The current craze for veganism, much publicized lately, is a bit perplexing. How do you explain the twelvefold increase in the number of vegan restaurants in London alone in the last 10 years? It certainly requires a considerable degree of abnegation to voluntarily deprive oneself of the almost infinite joys resulting from the great cuisines of France, Spain, Italy, India, China and Japan in favor of limited variations on the rather monotonous whole grain. cereals, legumes, vegetables, nuts, seeds and seasonal fruits.
Nor can veganism be described as particularly “healthy”, especially for children – the exclusion (unlike vegetarians) of milk and dairy products such as cheese and yoghurt can lead to a range of nutritional deficiencies. Specifically, a recent study of 50 vegan children found that, compared to their omnivorous peers, they were more likely to be anemic with lower levels of iron and vitamin B12 and to be deficient in vitamin D and vitamin B12. calcium, resulting in reduced bone mineralization.
The various nutritional problems associated with plant-based diets (PBD) are of course well known and can be corrected by taking appropriate food supplements. The other substantial disadvantage of PBDs is that because they taste worse, children eat less and with lower caloric intake they grow more slowly and end up being shorter than their peers. This too can be corrected, but requires adding fish and dairy products to their diet when they are still young if they are to achieve adequate catch-up growth rates in height and weight.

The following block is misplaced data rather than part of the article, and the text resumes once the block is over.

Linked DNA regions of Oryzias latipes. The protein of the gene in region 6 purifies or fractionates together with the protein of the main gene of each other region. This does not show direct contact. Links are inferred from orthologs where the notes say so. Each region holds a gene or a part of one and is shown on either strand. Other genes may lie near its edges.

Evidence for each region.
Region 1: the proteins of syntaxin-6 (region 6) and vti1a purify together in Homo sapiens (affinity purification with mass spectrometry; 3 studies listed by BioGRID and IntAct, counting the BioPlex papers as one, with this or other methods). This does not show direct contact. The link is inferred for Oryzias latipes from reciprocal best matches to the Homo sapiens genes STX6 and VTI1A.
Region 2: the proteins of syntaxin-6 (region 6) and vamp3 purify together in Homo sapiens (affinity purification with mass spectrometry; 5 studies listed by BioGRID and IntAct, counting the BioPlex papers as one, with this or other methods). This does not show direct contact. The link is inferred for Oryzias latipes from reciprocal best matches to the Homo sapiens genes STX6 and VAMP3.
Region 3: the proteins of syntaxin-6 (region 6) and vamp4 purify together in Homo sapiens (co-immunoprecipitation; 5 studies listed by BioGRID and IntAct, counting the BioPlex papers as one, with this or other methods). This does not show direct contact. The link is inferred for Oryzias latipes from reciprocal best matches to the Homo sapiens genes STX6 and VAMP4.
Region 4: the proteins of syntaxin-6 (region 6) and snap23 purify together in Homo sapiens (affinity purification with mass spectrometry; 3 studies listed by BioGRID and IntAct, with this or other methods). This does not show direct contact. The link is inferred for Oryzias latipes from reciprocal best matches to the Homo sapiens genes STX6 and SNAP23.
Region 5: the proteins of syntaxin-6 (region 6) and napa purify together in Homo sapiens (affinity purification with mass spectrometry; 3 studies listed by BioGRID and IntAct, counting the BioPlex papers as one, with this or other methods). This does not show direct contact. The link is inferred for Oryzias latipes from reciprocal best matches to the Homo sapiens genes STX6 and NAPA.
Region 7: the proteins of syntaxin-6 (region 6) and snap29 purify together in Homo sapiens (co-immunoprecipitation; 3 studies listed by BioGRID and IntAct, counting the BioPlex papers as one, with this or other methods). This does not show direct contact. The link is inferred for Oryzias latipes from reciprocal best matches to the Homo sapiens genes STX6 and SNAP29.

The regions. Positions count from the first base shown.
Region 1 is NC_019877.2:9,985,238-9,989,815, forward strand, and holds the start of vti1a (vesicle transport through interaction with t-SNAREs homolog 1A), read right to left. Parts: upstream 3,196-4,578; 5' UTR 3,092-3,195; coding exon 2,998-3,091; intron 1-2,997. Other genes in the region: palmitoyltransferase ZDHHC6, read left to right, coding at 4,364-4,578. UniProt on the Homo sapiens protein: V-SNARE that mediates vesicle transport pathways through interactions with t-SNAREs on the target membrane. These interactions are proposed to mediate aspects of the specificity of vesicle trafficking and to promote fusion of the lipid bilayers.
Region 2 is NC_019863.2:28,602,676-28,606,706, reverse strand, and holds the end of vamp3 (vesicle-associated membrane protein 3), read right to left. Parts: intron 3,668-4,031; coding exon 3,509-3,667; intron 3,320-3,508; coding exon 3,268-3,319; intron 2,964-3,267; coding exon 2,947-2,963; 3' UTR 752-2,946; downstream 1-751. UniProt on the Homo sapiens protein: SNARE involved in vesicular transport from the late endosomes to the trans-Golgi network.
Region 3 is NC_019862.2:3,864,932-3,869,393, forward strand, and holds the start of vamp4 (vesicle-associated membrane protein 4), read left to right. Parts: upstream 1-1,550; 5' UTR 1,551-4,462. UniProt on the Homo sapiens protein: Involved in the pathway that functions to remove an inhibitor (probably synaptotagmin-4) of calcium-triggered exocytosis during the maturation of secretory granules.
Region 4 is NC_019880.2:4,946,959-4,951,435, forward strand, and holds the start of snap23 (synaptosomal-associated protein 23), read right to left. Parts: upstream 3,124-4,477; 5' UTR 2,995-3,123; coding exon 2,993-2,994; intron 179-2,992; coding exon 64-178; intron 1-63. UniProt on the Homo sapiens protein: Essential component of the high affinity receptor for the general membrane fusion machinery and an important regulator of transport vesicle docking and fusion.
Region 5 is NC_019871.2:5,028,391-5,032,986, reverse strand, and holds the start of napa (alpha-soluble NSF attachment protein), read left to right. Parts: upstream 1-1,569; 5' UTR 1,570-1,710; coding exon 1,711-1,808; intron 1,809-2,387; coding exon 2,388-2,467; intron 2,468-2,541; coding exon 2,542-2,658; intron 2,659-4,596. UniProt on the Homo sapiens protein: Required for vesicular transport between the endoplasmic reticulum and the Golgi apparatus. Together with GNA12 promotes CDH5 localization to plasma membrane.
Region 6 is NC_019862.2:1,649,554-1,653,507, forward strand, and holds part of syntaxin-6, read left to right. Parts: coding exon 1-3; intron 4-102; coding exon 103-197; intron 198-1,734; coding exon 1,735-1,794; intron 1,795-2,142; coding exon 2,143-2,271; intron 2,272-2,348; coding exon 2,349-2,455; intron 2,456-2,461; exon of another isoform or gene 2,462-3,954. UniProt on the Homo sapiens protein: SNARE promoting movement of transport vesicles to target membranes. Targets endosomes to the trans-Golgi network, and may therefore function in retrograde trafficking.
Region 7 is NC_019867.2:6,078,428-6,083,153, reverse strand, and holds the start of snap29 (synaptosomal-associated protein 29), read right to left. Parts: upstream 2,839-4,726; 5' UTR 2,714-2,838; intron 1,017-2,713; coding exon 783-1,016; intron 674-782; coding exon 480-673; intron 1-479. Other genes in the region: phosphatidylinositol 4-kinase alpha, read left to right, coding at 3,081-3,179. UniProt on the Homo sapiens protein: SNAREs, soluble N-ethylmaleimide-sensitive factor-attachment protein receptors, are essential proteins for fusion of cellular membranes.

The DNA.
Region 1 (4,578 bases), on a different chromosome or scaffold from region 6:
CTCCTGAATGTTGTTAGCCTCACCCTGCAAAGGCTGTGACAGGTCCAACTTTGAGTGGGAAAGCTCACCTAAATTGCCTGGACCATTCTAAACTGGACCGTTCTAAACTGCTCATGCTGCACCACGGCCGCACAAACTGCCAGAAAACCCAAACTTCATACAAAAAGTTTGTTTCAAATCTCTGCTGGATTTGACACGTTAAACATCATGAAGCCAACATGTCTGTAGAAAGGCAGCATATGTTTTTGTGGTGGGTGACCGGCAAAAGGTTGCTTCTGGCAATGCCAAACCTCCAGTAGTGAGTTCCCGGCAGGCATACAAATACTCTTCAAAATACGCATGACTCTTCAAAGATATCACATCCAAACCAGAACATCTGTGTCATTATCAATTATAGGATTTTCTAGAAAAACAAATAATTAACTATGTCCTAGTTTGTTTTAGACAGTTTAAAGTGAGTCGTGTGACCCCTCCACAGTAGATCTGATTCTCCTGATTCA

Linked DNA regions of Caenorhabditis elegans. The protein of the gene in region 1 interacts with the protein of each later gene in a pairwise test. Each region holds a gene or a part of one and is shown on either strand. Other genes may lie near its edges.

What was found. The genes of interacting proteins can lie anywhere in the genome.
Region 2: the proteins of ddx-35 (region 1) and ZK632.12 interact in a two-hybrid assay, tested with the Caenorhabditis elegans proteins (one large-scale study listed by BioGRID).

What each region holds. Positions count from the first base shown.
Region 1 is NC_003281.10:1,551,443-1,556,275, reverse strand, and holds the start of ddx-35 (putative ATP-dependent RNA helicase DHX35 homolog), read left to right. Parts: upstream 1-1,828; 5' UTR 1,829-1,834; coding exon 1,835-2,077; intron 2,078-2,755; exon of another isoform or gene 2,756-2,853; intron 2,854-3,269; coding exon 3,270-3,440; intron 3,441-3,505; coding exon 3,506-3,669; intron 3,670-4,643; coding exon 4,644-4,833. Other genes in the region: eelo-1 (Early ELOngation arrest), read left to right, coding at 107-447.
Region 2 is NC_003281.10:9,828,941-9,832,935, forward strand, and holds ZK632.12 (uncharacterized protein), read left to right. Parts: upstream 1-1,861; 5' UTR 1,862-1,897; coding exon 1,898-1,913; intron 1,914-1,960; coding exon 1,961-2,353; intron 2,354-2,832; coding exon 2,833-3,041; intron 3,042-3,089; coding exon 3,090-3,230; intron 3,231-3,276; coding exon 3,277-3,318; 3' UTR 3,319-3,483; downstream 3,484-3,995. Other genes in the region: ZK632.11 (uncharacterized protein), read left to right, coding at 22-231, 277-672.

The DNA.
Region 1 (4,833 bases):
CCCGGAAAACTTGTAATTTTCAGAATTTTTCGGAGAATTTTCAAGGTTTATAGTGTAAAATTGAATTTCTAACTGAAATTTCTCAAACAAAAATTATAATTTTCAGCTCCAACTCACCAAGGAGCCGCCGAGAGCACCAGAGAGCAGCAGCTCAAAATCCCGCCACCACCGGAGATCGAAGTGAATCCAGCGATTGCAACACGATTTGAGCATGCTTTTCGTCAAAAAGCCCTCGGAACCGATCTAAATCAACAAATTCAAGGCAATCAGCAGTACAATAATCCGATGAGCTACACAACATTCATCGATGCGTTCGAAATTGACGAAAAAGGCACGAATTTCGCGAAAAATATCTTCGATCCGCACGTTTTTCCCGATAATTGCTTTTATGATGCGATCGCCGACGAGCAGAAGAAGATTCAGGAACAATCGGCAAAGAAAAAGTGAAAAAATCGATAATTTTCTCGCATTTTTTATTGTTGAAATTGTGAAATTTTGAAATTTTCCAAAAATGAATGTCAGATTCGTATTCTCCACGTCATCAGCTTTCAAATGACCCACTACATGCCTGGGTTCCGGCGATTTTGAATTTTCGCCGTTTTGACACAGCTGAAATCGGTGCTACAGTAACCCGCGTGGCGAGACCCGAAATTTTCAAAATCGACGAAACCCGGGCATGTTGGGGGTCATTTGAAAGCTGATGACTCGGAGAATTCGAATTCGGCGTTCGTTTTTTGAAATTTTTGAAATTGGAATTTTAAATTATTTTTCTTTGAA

Tackling Menopause Symptoms Early Is Key
The brain fog and mood swings of “change” (as menopause was called) may be real enough, but recent, widely reported alarmist claims that it could lead to cognitive decline later in life are , as expected, unconvincing. The primary effect of falling hormone levels, besides hot flashes, is on the genital tract, causing irritation, dryness, and long-term urinary problems, now covered by the broad diagnostic category of genitourinary syndrome. of menopause. This is easily reversible with hormone replacement therapy, but for the reluctant there is another local treatment option with low dose estrogen creams or pills.
This approach, it has recently been suggested, should be initiated as early as possible before structural tissue changes – thinning, reduction in blood flow and glandular secretions – occur. The bottom line is that while many might be willing to put up with these bothersome symptoms on the grounds that they are part of a natural process, they would be better advised to opt for this type of topical therapy as a preventative measure against more ailments. serious (and less treatable) problems later.
Finally, the recent account in this column of erroneous medical records has prompted several other cases. These include a woman in her 60s surprised to discover while reading her medical notes that apparently her recent prenatal blood test result was ‘expected’ – which was unlikely as her youngest child has now 50 years. A retired pharmacist was also perplexed to discover he had recently attended “a post-hysterectomy follow-up appointment”. Glancing through her hospital notes as she carried them between wards, another woman was alarmed to find a letter stating “unfortunately this woman passed away this weekend”.
There is no foolproof system that can prevent these clerical errors or misfiled letters from occasionally creeping into medical records, which are easily corrected. More importantly, those who have been mislabeled as having diabetes or hypertension due to high sugar or blood pressure reading in the past can reasonably request that these diagnoses be removed from their records. if their measurements are now normal without the need for medication.
This has the added benefit of not being penalized by paying a higher premium for life insurance or vacation policies that these diagnoses so often entail.